4. Mr. Raghvendra Singh, learned counsel who argued for the Revenue submitted that the interpretation placed by the Calcutta High Court in East India Hotels Ltd. (supra) renders the two expressions concurrent in the proviso and virtually results in the proviso becoming an independent sub-section or provision by itself, beyond the Parliamentary contemplation.

5. Dr. Rakesh Gupta, learned counsel who appeared on behalf of the assessee urged that the view of the Calcutta High Court is sound and does not require to be dissented from. He relied upon Section 2(7A) and highlighted that the changes which occurred in the definition of “Assessing Officer” led to inclusion of Joint Commissioner as one of the assessing authorities only with effect from 1998. However, as far as the approval in the case of completed scrutiny assessments, which needed to be beyond the period of 4 years was concerned, there could be no quarrel with the proposition, the plain manner of the proviso [Section 151(1)] was that in the event the Joint Commissioner completed the assessment, no approval was essential but in all other cases approval was essential. Learned counsel also highlighted that in other cases i.e. where assessments were merely framed under Section 153(1), the Parliamentary intent was to ensure that the approval of the higher authorities was always necessary, by reason of Section 151(2). The Calcutta High Court after noticing, the provision which existed when it decided the case (i.e. on 13.02.1992), in relation to notice issued on 13.08.1991) observed as follows:

“…………………Therefore, the satisfaction of the Chief Commissioner or the Commissioner is a sine qua non before issuance of a notice under section 148 by the Assessing Officer. The Assessing Officer may be of the rank of an Income-tax officer or the Astt. Commissioner or the Dy. Commissioner, but when such notice is to be issued after the expiry of four years after the end of the relevant assessment year, the sanction of the Chief Commissioner or the Commissioner is a pre-condition.

In that view of the matter, I am of the view that the notice issued under section 148 of the Income-tax Act beyond four years after the end of the relevant assessment year is bad in law inasmuch as the sanction of the Chief Commissioner or the Commissioner was not obtained before issuance of the notice.

6. The changes brought about by the amendments, particularly, the amendment brought into force with effect from 01.04.1989, constituted the subject matter of Board’s circular, issued on 31.10.1989. The relevant extract of that circular reads as follows:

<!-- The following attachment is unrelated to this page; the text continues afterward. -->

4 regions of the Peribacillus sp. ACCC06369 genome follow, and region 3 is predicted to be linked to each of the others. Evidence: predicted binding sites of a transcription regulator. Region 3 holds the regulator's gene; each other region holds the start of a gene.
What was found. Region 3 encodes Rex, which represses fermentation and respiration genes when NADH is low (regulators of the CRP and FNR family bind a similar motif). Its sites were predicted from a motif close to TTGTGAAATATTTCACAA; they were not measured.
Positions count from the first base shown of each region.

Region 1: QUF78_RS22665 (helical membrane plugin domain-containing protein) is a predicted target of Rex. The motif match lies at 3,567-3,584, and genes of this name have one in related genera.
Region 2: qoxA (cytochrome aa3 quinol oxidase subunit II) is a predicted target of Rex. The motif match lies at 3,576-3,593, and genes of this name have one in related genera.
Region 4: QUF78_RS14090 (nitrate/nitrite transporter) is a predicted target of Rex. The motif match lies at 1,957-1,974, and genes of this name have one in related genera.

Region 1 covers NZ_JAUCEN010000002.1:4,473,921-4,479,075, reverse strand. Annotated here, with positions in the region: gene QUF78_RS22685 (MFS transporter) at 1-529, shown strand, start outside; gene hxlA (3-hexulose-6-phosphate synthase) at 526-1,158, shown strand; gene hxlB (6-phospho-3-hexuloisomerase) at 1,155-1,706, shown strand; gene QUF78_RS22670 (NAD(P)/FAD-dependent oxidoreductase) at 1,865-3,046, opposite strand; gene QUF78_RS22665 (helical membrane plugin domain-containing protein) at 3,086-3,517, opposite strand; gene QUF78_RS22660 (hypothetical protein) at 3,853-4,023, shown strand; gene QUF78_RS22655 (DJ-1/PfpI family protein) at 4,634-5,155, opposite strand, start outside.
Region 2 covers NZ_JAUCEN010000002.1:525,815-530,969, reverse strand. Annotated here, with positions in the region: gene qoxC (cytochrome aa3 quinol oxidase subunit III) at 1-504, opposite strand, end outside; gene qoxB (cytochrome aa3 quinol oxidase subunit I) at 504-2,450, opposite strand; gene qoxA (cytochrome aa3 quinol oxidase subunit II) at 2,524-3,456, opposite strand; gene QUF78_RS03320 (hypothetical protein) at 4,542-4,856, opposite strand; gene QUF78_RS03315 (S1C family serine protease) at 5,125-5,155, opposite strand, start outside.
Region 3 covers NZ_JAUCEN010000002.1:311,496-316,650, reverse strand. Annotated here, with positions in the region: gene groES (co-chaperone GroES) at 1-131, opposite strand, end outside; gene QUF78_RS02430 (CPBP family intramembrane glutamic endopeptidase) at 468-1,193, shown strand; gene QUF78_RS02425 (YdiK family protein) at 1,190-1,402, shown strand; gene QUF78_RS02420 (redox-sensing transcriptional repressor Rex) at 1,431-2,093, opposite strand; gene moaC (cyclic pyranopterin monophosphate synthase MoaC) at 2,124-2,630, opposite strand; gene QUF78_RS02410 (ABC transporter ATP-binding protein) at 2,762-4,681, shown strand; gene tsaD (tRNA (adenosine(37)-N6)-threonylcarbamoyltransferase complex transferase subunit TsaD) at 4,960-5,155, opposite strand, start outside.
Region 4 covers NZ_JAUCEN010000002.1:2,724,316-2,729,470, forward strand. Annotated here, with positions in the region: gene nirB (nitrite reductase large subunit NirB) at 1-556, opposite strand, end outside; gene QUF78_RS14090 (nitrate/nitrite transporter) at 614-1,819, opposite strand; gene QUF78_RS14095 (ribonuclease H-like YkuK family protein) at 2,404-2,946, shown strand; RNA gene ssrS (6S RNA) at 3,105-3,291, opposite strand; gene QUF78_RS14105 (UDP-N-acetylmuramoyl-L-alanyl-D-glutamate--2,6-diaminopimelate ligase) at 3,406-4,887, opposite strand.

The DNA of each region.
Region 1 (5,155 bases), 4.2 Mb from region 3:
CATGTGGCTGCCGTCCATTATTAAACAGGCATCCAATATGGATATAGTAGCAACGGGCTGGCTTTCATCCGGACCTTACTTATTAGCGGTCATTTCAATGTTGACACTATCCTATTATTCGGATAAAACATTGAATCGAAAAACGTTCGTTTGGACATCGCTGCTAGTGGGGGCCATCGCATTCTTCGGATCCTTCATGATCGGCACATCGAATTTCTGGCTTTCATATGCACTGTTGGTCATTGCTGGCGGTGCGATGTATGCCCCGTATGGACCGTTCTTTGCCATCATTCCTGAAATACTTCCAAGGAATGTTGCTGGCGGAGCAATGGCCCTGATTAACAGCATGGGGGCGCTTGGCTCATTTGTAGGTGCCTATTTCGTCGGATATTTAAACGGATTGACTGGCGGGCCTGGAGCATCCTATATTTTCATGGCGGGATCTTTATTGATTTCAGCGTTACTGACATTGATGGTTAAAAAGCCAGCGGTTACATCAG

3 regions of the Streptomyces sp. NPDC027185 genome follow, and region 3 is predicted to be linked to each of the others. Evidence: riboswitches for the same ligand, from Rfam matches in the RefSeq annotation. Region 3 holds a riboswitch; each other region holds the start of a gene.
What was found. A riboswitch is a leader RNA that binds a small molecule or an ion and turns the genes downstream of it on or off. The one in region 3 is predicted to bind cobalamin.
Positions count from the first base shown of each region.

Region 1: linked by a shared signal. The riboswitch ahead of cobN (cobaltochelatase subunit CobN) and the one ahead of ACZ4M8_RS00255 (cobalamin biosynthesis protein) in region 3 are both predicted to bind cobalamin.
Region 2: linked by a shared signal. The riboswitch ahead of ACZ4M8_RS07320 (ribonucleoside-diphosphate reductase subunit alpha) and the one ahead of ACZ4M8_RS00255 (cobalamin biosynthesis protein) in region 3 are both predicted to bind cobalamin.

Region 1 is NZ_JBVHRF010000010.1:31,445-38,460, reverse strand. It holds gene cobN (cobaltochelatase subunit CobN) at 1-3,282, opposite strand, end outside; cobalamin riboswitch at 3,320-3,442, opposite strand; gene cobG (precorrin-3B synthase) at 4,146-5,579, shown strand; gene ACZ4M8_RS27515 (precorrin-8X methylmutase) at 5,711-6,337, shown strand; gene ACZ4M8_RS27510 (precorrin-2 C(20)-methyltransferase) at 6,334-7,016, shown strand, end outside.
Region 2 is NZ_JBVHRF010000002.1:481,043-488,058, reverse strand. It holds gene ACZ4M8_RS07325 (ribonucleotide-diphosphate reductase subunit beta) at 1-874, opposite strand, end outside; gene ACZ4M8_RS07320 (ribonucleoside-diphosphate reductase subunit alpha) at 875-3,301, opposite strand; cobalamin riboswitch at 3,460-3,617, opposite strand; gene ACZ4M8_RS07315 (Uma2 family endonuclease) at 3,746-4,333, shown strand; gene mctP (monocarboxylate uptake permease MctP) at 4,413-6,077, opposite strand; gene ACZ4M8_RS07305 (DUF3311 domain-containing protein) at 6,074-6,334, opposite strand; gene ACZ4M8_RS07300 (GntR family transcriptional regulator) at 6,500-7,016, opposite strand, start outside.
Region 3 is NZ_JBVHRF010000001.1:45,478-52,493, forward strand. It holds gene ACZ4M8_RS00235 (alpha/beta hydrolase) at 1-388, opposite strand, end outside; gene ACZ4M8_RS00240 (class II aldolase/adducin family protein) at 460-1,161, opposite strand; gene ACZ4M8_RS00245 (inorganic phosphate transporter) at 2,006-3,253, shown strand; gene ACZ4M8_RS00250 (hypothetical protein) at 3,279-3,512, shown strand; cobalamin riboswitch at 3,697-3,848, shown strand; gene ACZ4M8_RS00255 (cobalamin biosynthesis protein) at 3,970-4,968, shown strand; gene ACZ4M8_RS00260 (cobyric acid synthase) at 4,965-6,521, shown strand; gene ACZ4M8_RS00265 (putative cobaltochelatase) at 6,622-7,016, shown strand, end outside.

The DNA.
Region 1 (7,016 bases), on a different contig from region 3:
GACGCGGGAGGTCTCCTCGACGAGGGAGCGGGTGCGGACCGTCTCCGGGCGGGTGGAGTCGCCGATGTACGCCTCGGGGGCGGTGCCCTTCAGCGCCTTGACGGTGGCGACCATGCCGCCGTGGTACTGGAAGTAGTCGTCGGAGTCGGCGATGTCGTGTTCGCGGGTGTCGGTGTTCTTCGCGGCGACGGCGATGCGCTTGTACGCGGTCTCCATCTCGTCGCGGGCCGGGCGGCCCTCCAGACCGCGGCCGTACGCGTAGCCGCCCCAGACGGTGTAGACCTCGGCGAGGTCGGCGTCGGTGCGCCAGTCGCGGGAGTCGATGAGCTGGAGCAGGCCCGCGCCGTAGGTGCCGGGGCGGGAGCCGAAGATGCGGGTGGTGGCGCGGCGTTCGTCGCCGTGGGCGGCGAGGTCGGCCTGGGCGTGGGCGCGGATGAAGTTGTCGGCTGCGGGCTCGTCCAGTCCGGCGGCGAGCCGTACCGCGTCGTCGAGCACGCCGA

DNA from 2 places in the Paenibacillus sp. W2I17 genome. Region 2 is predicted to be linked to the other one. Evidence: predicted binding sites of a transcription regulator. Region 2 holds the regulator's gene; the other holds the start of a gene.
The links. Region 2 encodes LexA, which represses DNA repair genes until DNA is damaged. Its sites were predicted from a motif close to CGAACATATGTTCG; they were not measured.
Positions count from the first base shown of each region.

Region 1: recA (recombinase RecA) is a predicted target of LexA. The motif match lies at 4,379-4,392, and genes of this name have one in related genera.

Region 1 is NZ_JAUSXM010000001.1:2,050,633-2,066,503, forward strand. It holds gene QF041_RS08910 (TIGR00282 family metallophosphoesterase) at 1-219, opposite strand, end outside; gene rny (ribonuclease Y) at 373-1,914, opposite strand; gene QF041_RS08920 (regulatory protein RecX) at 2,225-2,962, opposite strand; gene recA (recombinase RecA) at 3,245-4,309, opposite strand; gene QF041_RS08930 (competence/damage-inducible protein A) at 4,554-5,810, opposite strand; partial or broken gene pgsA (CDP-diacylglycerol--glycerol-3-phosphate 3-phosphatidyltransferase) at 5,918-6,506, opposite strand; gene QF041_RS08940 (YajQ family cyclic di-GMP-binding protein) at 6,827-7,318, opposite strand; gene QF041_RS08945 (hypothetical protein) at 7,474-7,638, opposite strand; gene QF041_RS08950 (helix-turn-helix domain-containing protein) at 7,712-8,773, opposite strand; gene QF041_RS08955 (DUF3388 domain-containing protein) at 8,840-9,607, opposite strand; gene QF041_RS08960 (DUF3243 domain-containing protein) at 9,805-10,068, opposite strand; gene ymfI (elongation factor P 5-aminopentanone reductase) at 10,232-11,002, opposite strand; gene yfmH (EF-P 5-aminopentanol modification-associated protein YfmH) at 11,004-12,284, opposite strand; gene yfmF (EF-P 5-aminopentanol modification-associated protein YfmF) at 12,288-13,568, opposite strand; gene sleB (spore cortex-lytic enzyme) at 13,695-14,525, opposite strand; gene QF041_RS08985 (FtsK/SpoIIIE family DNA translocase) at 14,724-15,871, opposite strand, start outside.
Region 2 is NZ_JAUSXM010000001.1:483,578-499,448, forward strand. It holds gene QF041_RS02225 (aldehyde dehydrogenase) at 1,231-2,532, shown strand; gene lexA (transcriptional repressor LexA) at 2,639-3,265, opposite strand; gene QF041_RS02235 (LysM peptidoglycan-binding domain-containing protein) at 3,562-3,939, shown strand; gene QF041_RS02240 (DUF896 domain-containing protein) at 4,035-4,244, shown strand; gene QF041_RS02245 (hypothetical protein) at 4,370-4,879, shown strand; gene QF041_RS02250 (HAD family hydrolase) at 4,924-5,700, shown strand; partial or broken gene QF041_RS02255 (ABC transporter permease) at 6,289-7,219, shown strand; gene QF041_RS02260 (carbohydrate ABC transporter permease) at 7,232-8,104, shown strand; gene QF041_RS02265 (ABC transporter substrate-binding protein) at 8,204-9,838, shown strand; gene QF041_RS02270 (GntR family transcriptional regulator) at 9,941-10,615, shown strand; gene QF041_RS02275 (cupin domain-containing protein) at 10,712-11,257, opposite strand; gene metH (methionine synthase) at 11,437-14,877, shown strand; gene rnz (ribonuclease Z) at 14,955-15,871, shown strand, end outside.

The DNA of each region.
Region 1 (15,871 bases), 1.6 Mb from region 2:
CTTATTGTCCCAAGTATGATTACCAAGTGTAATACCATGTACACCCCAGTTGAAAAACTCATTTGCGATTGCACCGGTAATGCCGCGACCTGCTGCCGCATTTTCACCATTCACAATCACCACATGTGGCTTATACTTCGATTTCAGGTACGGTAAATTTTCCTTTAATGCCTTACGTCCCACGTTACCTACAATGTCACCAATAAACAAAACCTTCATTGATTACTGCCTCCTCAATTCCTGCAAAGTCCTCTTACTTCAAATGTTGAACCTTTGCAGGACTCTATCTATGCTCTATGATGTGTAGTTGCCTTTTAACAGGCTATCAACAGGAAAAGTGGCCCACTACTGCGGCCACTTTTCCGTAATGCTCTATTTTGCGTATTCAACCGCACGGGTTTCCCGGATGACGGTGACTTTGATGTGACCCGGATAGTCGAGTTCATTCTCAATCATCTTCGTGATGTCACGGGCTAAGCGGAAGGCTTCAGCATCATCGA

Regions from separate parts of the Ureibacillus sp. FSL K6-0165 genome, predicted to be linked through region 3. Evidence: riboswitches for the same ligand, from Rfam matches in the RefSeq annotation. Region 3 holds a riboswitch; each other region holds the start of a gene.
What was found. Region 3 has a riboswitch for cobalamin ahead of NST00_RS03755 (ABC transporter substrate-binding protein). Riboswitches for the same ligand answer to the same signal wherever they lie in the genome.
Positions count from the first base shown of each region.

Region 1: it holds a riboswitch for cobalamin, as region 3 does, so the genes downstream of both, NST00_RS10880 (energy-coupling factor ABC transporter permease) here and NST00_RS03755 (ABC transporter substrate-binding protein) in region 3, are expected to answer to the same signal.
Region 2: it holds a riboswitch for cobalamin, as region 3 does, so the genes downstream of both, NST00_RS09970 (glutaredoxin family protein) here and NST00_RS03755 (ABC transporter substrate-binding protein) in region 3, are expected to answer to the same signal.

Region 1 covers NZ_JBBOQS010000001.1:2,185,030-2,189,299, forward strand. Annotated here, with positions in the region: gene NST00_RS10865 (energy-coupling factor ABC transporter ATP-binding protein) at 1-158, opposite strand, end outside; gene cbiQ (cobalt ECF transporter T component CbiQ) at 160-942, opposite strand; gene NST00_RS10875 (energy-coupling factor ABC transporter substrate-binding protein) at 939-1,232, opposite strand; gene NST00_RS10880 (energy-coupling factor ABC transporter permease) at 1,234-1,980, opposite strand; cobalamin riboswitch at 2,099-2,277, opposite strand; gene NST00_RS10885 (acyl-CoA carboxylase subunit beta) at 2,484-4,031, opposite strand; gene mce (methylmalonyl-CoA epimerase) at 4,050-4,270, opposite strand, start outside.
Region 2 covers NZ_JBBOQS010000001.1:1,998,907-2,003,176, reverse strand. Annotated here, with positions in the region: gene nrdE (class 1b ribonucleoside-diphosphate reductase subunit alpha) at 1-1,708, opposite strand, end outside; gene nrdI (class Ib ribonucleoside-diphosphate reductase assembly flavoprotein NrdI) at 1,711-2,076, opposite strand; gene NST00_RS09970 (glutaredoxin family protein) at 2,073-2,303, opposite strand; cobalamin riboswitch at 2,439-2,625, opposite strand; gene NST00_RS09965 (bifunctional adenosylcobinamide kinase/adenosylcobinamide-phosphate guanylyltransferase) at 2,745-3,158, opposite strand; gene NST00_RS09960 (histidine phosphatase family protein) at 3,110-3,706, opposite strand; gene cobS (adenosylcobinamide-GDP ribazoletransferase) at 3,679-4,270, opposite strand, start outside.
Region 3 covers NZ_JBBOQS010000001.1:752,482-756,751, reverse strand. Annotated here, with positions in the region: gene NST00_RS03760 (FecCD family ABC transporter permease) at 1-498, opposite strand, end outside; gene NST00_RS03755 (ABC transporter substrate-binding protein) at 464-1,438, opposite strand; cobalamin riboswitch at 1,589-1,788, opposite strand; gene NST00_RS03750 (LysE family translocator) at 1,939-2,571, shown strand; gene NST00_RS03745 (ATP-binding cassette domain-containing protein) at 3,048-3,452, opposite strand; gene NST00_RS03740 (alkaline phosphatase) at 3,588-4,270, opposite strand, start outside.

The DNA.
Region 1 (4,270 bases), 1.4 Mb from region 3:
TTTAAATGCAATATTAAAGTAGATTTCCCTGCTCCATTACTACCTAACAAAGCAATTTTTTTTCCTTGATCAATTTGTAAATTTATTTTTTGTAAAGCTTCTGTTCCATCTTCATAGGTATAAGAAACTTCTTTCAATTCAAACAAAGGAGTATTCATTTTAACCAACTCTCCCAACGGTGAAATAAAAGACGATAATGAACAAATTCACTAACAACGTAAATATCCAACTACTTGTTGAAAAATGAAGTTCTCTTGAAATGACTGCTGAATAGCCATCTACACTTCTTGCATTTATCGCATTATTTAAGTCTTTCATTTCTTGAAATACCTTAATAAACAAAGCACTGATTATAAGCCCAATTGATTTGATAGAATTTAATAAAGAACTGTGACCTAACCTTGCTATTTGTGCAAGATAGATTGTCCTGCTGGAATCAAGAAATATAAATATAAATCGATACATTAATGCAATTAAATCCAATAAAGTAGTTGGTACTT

7.10. For the same reasons as discussed in para 7.7 ante, the Amending Act, 1987 has substituted a new section 151, which contains substantially changed provisions. The issuing or sanctioning authorities will now depend upon whether the case is a scrutiny case [i.e., where an assessment order has been passed under section 143(3) or section 147] or non-scrutiny case, and also the period after which the case is being opened or re-opened. Thus, a scrutiny assessment will not be re-opened by an Assessing Officer of the rank below the rank of an Assistant Commissioner. After the expiry of 4 years from the end of the relevant assessment year, a scrutiny assessment can be re-opened only with the approval of the Chief Commissioner or Commissioner. A non-scrutiny case can be opened or re-opened by any Assessing Officer and after the expiry of 4 years from the end of the relevant assessment year it can be opened or re-opened with the approval of the Deputy Commissioner. However, where the Assessing Officer is the Deputy Commissioner himself, no sanction of the higher authority will be necessary for opening or re-opening a non-scrutiny case.

7.11 The new provisions of Section 149(1) regarding time limits and section 151 regarding issuing and sanctioning authorities for the issue of a notice under section 148 are explained in the following chart:

Sl. No. Upto 4 years Beyond 4 years but upto 7 years Beyond 7 years but upto 10 years
1 2 3 4